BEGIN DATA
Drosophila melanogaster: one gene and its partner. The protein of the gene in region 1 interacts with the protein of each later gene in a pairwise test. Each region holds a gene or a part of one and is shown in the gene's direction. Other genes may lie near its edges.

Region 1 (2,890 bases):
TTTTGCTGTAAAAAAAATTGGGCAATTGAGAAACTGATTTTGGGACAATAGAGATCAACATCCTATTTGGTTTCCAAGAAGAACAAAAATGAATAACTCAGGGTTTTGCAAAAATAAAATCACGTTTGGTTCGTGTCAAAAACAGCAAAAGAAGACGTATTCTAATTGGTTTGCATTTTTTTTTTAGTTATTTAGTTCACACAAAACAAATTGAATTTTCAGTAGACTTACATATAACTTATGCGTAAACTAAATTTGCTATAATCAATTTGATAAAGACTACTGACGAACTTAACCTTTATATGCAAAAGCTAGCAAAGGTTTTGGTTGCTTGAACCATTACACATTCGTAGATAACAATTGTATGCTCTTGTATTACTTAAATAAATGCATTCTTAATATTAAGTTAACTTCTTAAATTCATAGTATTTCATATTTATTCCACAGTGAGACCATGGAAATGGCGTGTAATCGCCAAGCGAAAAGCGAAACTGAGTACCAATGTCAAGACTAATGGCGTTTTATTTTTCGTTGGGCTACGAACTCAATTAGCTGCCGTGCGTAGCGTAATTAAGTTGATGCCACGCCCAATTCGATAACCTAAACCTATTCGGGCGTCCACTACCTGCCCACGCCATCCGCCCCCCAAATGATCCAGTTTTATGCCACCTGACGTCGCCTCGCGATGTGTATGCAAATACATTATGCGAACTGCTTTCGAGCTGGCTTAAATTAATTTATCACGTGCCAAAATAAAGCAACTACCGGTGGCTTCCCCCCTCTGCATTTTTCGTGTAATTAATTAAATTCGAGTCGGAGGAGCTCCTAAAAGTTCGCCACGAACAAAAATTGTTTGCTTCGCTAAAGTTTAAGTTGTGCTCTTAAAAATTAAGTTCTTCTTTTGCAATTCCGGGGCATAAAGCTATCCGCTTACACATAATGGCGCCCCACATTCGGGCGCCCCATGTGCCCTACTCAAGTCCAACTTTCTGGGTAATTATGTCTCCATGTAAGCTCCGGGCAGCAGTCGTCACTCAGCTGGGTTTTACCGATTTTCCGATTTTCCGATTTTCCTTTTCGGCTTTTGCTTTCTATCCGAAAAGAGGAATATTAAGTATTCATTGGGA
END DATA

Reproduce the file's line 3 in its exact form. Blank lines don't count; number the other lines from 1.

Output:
TTTTGCTGTAAAAAAAATTGGGCAATTGAGAAACTGATTTTGGGACAATAGAGATCAACATCCTATTTGGTTTCCAAGAAGAACAAAAATGAATAACTCAGGGTTTTGCAAAAATAAAATCACGTTTGGTTCGTGTCAAAAACAGCAAAAGAAGACGTATTCTAATTGGTTTGCATTTTTTTTTTAGTTATTTAGTTCACACAAAACAAATTGAATTTTCAGTAGACTTACATATAACTTATGCGTAAACTAAATTTGCTATAATCAATTTGATAAAGACTACTGACGAACTTAACCTTTATATGCAAAAGCTAGCAAAGGTTTTGGTTGCTTGAACCATTACACATTCGTAGATAACAATTGTATGCTCTTGTATTACTTAAATAAATGCATTCTTAATATTAAGTTAACTTCTTAAATTCATAGTATTTCATATTTATTCCACAGTGAGACCATGGAAATGGCGTGTAATCGCCAAGCGAAAAGCGAAACTGAGTACCAATGTCAAGACTAATGGCGTTTTATTTTTCGTTGGGCTACGAACTCAATTAGCTGCCGTGCGTAGCGTAATTAAGTTGATGCCACGCCCAATTCGATAACCTAAACCTATTCGGGCGTCCACTACCTGCCCACGCCATCCGCCCCCCAAATGATCCAGTTTTATGCCACCTGACGTCGCCTCGCGATGTGTATGCAAATACATTATGCGAACTGCTTTCGAGCTGGCTTAAATTAATTTATCACGTGCCAAAATAAAGCAACTACCGGTGGCTTCCCCCCTCTGCATTTTTCGTGTAATTAATTAAATTCGAGTCGGAGGAGCTCCTAAAAGTTCGCCACGAACAAAAATTGTTTGCTTCGCTAAAGTTTAAGTTGTGCTCTTAAAAATTAAGTTCTTCTTTTGCAATTCCGGGGCATAAAGCTATCCGCTTACACATAATGGCGCCCCACATTCGGGCGCCCCATGTGCCCTACTCAAGTCCAACTTTCTGGGTAATTATGTCTCCATGTAAGCTCCGGGCAGCAGTCGTCACTCAGCTGGGTTTTACCGATTTTCCGATTTTCCGATTTTCCTTTTCGGCTTTTGCTTTCTATCCGAAAAGAGGAATATTAAGTATTCATTGGGA